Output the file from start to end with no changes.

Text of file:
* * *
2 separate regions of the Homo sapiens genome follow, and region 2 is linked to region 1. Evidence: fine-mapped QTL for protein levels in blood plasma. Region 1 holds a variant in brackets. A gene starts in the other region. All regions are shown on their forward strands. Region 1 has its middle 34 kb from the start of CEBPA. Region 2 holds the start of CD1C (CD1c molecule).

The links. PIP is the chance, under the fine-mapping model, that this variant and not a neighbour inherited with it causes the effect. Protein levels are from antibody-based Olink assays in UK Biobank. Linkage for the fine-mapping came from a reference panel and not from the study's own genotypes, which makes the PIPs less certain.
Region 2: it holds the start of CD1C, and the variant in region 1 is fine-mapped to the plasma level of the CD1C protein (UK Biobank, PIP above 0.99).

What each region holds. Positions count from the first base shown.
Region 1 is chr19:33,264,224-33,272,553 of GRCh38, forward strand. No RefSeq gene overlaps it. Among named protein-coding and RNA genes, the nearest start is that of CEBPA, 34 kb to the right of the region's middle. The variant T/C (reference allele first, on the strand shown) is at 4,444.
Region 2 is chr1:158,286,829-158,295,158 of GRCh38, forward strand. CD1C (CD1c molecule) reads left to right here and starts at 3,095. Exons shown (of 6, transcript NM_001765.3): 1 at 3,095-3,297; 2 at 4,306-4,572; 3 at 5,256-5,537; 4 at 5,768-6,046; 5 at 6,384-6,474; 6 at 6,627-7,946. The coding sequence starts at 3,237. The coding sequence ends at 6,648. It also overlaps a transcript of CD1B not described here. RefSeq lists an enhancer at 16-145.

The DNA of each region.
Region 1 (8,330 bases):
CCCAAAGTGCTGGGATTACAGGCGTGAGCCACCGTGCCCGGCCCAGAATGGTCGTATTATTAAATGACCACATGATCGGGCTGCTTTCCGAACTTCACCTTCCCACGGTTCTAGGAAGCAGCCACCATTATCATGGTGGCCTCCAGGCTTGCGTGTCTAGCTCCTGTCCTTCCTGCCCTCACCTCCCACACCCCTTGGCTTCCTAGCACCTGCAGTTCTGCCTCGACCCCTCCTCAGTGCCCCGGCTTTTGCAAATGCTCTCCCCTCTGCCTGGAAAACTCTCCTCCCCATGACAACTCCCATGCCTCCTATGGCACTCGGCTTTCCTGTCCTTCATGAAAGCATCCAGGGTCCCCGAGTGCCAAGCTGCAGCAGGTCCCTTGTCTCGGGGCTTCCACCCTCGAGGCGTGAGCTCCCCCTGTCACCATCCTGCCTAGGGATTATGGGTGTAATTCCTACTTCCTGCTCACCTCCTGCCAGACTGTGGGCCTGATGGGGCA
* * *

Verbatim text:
2 separate regions of the Homo sapiens genome follow, and region 2 is linked to region 1. Evidence: fine-mapped QTL for protein levels in blood plasma. Region 1 holds a variant in brackets. A gene starts in the other region. All regions are shown on their forward strands. Region 1 has its middle 34 kb from the start of CEBPA. Region 2 holds the start of CD1C (CD1c molecule).

The links. PIP is the chance, under the fine-mapping model, that this variant and not a neighbour inherited with it causes the effect. Protein levels are from antibody-based Olink assays in UK Biobank. Linkage for the fine-mapping came from a reference panel and not from the study's own genotypes, which makes the PIPs less certain.
Region 2: it holds the start of CD1C, and the variant in region 1 is fine-mapped to the plasma level of the CD1C protein (UK Biobank, PIP above 0.99).

What each region holds. Positions count from the first base shown.
Region 1 is chr19:33,264,224-33,272,553 of GRCh38, forward strand. No RefSeq gene overlaps it. Among named protein-coding and RNA genes, the nearest start is that of CEBPA, 34 kb to the right of the region's middle. The variant T/C (reference allele first, on the strand shown) is at 4,444.
Region 2 is chr1:158,286,829-158,295,158 of GRCh38, forward strand. CD1C (CD1c molecule) reads left to right here and starts at 3,095. Exons shown (of 6, transcript NM_001765.3): 1 at 3,095-3,297; 2 at 4,306-4,572; 3 at 5,256-5,537; 4 at 5,768-6,046; 5 at 6,384-6,474; 6 at 6,627-7,946. The coding sequence starts at 3,237. The coding sequence ends at 6,648. It also overlaps a transcript of CD1B not described here. RefSeq lists an enhancer at 16-145.

The DNA of each region.
Region 1 (8,330 bases):
CCCAAAGTGCTGGGATTACAGGCGTGAGCCACCGTGCCCGGCCCAGAATGGTCGTATTATTAAATGACCACATGATCGGGCTGCTTTCCGAACTTCACCTTCCCACGGTTCTAGGAAGCAGCCACCATTATCATGGTGGCCTCCAGGCTTGCGTGTCTAGCTCCTGTCCTTCCTGCCCTCACCTCCCACACCCCTTGGCTTCCTAGCACCTGCAGTTCTGCCTCGACCCCTCCTCAGTGCCCCGGCTTTTGCAAATGCTCTCCCCTCTGCCTGGAAAACTCTCCTCCCCATGACAACTCCCATGCCTCCTATGGCACTCGGCTTTCCTGTCCTTCATGAAAGCATCCAGGGTCCCCGAGTGCCAAGCTGCAGCAGGTCCCTTGTCTCGGGGCTTCCACCCTCGAGGCGTGAGCTCCCCCTGTCACCATCCTGCCTAGGGATTATGGGTGTAATTCCTACTTCCTGCTCACCTCCTGCCAGACTGTGGGCCTGATGGGGCA